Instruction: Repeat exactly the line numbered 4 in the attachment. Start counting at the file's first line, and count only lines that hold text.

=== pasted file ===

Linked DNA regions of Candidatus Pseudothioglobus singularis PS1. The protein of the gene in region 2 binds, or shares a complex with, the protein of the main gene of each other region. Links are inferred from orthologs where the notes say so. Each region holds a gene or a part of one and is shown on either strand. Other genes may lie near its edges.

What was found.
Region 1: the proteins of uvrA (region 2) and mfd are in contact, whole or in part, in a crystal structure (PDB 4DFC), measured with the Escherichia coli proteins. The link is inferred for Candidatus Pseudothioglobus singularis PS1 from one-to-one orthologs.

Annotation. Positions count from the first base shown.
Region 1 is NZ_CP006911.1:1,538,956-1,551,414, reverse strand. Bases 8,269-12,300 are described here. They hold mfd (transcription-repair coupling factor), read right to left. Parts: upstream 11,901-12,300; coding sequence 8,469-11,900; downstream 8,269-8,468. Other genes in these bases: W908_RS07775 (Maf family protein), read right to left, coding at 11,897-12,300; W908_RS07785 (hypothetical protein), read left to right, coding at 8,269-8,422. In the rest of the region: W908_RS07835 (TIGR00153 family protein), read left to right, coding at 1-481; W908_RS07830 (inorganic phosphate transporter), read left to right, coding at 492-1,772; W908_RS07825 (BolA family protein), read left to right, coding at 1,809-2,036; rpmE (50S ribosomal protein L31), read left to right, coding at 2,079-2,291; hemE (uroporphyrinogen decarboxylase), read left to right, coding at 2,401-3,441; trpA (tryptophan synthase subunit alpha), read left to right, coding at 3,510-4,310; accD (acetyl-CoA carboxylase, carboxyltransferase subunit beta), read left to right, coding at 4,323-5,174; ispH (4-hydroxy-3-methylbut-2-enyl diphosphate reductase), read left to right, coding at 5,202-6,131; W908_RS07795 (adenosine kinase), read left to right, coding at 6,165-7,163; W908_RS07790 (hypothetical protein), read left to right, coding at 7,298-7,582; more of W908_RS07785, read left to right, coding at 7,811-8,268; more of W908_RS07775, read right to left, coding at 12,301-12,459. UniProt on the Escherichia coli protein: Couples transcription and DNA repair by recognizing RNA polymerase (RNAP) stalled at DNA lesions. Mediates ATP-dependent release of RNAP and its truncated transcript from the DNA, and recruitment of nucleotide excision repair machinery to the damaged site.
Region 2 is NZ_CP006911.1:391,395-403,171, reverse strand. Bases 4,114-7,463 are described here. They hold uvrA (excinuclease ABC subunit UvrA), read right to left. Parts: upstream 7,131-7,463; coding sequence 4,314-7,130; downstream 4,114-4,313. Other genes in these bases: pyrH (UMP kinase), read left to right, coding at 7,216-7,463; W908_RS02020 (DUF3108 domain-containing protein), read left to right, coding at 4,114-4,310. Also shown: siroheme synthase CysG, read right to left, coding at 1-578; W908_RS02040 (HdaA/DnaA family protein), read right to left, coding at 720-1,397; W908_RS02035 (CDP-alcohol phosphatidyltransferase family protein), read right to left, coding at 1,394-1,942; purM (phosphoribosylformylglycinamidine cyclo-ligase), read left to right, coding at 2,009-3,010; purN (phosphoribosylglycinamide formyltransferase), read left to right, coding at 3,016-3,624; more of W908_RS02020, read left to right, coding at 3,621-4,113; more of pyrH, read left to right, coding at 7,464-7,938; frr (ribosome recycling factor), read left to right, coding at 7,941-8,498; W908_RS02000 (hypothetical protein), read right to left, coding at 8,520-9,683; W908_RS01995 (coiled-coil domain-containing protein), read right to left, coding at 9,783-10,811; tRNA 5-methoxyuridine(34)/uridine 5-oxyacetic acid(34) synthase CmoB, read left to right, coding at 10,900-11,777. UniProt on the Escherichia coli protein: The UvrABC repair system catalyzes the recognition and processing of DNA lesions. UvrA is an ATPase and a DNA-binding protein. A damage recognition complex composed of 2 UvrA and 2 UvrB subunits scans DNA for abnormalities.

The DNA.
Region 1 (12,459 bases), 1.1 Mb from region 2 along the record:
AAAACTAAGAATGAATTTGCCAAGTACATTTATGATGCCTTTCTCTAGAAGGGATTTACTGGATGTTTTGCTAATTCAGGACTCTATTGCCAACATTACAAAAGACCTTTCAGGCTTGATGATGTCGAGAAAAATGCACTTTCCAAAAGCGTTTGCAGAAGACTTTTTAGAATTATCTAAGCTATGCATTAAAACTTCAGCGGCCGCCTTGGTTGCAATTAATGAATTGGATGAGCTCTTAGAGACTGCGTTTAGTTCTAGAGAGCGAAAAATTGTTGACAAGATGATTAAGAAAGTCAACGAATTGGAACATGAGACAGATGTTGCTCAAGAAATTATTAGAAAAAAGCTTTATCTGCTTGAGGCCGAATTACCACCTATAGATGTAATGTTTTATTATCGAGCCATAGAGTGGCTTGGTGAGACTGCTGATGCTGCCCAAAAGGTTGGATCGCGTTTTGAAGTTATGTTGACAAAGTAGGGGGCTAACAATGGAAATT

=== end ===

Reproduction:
Annotation. Positions count from the first base shown.